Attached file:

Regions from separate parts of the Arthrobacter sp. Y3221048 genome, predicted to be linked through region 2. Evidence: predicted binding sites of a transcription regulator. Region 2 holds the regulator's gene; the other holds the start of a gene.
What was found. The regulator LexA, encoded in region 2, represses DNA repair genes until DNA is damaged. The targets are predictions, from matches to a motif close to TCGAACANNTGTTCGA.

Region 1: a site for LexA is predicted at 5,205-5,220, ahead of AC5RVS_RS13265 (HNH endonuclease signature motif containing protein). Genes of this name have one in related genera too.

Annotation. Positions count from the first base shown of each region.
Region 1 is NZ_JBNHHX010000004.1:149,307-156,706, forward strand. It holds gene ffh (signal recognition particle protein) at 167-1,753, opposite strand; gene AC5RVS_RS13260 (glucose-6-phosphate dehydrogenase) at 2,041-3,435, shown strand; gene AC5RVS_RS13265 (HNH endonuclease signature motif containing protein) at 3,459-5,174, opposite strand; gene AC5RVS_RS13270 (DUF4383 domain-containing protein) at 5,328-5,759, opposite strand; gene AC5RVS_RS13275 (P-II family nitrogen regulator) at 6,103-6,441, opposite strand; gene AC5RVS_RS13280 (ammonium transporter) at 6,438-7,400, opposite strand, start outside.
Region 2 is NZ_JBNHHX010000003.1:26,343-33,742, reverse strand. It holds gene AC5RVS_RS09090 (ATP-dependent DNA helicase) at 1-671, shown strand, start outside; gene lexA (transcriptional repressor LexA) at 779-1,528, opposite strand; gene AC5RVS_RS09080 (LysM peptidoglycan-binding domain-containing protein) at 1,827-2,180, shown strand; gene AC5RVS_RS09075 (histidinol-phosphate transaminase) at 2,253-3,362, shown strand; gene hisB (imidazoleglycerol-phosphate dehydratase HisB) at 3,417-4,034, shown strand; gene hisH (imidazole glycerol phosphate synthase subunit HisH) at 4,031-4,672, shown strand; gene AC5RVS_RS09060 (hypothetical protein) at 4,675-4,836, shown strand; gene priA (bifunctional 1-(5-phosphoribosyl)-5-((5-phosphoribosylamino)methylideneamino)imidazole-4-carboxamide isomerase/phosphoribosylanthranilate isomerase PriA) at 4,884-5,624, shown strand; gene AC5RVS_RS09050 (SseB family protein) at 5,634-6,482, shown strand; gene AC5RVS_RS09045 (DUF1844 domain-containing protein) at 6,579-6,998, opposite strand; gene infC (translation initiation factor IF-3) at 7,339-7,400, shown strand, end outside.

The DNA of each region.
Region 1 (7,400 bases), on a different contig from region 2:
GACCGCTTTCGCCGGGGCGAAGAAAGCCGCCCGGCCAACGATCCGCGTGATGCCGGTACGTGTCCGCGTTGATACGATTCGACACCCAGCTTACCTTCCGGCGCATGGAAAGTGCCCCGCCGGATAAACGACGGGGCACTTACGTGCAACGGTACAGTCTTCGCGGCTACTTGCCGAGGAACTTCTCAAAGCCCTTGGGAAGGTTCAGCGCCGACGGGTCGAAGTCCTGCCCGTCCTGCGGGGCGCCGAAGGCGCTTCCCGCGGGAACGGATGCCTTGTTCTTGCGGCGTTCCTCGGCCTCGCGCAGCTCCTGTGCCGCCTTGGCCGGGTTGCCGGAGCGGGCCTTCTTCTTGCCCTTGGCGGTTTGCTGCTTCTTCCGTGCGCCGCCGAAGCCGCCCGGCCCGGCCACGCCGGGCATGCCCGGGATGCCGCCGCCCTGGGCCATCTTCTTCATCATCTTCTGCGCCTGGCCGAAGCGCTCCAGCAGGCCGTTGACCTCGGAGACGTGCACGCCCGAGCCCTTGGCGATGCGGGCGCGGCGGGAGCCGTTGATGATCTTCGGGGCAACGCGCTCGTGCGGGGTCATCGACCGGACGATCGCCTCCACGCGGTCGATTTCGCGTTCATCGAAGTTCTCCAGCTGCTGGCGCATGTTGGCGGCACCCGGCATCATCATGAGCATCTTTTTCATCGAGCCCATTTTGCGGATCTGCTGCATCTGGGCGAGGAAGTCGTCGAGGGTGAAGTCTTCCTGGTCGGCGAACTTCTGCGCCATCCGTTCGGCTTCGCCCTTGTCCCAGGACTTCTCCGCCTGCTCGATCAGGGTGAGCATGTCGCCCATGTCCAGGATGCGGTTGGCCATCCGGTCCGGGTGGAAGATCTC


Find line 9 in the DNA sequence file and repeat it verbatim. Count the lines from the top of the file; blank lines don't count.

GACCGCTTTCGCCGGGGCGAAGAAAGCCGCCCGGCCAACGATCCGCGTGATGCCGGTACGTGTCCGCGTTGATACGATTCGACACCCAGCTTACCTTCCGGCGCATGGAAAGTGCCCCGCCGGATAAACGACGGGGCACTTACGTGCAACGGTACAGTCTTCGCGGCTACTTGCCGAGGAACTTCTCAAAGCCCTTGGGAAGGTTCAGCGCCGACGGGTCGAAGTCCTGCCCGTCCTGCGGGGCGCCGAAGGCGCTTCCCGCGGGAACGGATGCCTTGTTCTTGCGGCGTTCCTCGGCCTCGCGCAGCTCCTGTGCCGCCTTGGCCGGGTTGCCGGAGCGGGCCTTCTTCTTGCCCTTGGCGGTTTGCTGCTTCTTCCGTGCGCCGCCGAAGCCGCCCGGCCCGGCCACGCCGGGCATGCCCGGGATGCCGCCGCCCTGGGCCATCTTCTTCATCATCTTCTGCGCCTGGCCGAAGCGCTCCAGCAGGCCGTTGACCTCGGAGACGTGCACGCCCGAGCCCTTGGCGATGCGGGCGCGGCGGGAGCCGTTGATGATCTTCGGGGCAACGCGCTCGTGCGGGGTCATCGACCGGACGATCGCCTCCACGCGGTCGATTTCGCGTTCATCGAAGTTCTCCAGCTGCTGGCGCATGTTGGCGGCACCCGGCATCATCATGAGCATCTTTTTCATCGAGCCCATTTTGCGGATCTGCTGCATCTGGGCGAGGAAGTCGTCGAGGGTGAAGTCTTCCTGGTCGGCGAACTTCTGCGCCATCCGTTCGGCTTCGCCCTTGTCCCAGGACTTCTCCGCCTGCTCGATCAGGGTGAGCATGTCGCCCATGTCCAGGATGCGGTTGGCCATCCGGTCCGGGTGGAAGATCTC